Dietary zinc is an important trace element in the body and is related to both cell proliferation and growth arrest. A recent study found that extracellular zinc-sensing receptors trigger intracellular signal transduction in HT-29 human colorectal cancer cells. However, the signaling mechanism causing this growth regulation by extracellular zinc is not clearly understood. At 10- and 100-μM ZnCl2 treatment, HT-29 cell growth and proliferation increased and decreased, respectively, in a minimally serum-starved medium (MSSM). A lack of significant increase in intracellular zinc levels after zinc treatment suggested that this differential growth regulation of HT-29 cells by extracellular zinc is acquired by receptor-mediated signal transduction. Moreover, this zinc-induced growth regulation was differentially affected by PD-98059, suggesting the involvement of the ERK pathway. Transient ERK activation and subsequent cyclin D1 induction were observed on adding 10 μM ZnCl2 in MSSM in the presence of cell proliferation. On the other hand, prolonged ERK activity was observed with a subsequent increase of cyclin D1 and p21Cip/WAF1 on adding 100 μM ZnCl2 in MSSM, and this was associated with nonproliferation. Moreover, this ERK activation and cyclin D1 and p21Cip/WAF1 induction were abolished by PD-98059 pretreatment. The differential regulations of cell growth, ERK activities, and cyclin D1 and p21Cip/WAF1 inductions were also observed in serum-enriched medium containing higher zinc concentrations. Therefore, differential cell cycle regulator induction occurs by a common ERK pathway in the differential growth regulation of HT-29 cells by extracellular zinc.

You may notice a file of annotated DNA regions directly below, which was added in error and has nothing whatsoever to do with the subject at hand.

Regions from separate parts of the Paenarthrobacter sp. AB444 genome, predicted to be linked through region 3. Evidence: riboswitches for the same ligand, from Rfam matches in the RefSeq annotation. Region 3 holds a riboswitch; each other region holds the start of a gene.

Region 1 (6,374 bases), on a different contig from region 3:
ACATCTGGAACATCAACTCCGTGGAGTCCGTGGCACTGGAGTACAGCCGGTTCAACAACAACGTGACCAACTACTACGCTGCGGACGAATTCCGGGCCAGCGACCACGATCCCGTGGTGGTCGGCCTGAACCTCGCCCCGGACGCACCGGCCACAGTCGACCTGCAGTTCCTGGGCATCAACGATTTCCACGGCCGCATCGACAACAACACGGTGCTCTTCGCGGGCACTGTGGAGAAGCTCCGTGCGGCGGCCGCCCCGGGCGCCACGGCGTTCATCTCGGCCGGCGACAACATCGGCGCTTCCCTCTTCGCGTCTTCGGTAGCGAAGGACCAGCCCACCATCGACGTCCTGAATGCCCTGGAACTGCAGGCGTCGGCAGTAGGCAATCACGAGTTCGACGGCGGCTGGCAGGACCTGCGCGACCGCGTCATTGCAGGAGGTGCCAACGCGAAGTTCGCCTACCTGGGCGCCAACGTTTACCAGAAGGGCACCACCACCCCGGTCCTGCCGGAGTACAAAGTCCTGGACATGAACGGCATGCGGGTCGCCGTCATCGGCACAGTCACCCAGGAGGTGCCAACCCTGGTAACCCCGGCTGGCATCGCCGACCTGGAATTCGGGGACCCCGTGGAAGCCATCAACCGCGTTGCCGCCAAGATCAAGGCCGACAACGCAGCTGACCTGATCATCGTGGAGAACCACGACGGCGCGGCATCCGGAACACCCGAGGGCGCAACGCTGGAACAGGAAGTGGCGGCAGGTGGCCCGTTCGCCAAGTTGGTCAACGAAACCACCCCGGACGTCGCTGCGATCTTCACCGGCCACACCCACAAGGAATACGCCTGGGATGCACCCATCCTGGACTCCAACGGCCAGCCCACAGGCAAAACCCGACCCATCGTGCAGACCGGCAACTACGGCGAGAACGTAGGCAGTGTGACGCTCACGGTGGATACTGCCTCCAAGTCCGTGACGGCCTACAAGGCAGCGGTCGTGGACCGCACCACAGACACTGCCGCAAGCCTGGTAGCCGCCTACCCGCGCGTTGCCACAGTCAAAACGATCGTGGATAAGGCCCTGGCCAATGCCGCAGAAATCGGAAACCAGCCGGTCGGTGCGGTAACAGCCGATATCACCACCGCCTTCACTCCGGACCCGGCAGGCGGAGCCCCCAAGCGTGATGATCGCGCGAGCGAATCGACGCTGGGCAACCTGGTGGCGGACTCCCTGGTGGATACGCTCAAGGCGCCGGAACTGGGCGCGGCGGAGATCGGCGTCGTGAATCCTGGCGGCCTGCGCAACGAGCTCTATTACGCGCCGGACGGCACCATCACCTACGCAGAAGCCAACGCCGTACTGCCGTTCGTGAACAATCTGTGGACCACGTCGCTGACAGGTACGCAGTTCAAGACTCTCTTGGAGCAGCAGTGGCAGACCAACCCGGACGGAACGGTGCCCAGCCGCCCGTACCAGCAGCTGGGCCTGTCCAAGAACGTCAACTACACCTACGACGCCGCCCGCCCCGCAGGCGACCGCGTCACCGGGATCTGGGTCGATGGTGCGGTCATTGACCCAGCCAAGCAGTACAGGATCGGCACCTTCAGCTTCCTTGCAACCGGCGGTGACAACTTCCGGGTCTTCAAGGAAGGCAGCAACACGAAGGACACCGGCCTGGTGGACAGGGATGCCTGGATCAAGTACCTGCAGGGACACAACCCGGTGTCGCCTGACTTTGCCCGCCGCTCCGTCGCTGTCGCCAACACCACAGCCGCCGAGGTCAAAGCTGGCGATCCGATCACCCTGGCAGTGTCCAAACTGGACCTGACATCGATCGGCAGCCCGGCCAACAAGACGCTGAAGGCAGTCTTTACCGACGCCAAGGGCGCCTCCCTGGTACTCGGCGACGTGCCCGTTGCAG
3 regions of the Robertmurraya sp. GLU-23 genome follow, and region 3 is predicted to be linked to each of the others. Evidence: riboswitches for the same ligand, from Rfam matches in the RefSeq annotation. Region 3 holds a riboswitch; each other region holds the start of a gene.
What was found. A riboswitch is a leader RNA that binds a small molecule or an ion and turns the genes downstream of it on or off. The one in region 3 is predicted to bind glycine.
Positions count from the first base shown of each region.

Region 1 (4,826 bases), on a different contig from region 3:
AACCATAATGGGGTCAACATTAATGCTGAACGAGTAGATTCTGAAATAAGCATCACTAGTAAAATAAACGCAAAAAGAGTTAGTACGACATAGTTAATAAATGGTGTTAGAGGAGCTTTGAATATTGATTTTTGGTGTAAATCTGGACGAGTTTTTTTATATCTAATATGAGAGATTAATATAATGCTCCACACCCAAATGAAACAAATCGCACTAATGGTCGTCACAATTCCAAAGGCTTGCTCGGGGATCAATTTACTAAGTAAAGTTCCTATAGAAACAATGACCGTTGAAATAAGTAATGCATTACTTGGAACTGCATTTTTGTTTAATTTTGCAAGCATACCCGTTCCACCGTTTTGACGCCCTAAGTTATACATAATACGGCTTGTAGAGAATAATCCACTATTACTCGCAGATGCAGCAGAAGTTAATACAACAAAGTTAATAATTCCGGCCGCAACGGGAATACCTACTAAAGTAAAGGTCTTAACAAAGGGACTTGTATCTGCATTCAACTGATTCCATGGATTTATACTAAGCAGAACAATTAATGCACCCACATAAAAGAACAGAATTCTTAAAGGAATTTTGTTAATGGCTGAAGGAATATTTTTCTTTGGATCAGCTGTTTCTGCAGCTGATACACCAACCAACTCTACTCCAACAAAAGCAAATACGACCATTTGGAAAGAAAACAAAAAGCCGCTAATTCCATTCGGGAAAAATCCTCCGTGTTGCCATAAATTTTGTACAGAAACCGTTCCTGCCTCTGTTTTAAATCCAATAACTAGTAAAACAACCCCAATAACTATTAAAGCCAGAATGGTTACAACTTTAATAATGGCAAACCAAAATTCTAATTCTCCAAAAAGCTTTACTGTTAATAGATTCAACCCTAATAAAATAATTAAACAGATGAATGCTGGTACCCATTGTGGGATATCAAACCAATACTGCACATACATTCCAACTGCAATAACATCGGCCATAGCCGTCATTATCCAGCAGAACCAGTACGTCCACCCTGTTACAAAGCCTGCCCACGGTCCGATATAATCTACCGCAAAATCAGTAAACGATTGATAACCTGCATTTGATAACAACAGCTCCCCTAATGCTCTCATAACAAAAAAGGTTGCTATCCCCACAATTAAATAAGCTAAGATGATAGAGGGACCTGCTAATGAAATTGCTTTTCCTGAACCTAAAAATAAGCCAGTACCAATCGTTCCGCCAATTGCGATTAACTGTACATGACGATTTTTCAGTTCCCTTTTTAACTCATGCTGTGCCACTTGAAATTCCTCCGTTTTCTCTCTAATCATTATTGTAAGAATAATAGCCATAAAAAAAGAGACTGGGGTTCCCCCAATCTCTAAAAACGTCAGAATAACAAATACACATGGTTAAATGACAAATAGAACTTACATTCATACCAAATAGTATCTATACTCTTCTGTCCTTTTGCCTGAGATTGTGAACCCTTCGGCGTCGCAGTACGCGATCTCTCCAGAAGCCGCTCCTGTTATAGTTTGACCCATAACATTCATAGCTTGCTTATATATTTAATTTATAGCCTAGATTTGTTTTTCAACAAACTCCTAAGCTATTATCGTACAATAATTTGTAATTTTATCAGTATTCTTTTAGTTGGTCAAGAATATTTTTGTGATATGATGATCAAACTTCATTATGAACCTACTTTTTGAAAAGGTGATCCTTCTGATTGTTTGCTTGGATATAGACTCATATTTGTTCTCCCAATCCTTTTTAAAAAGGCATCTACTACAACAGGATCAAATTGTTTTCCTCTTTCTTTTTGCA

|Journal||American Journal of Physiology - Gastrointestinal and Liver Physiology|
|Issue number||6 48-6|
|Publication status||Published - 2003 Dec|
All Science Journal Classification (ASJC) codes
- Physiology (medical)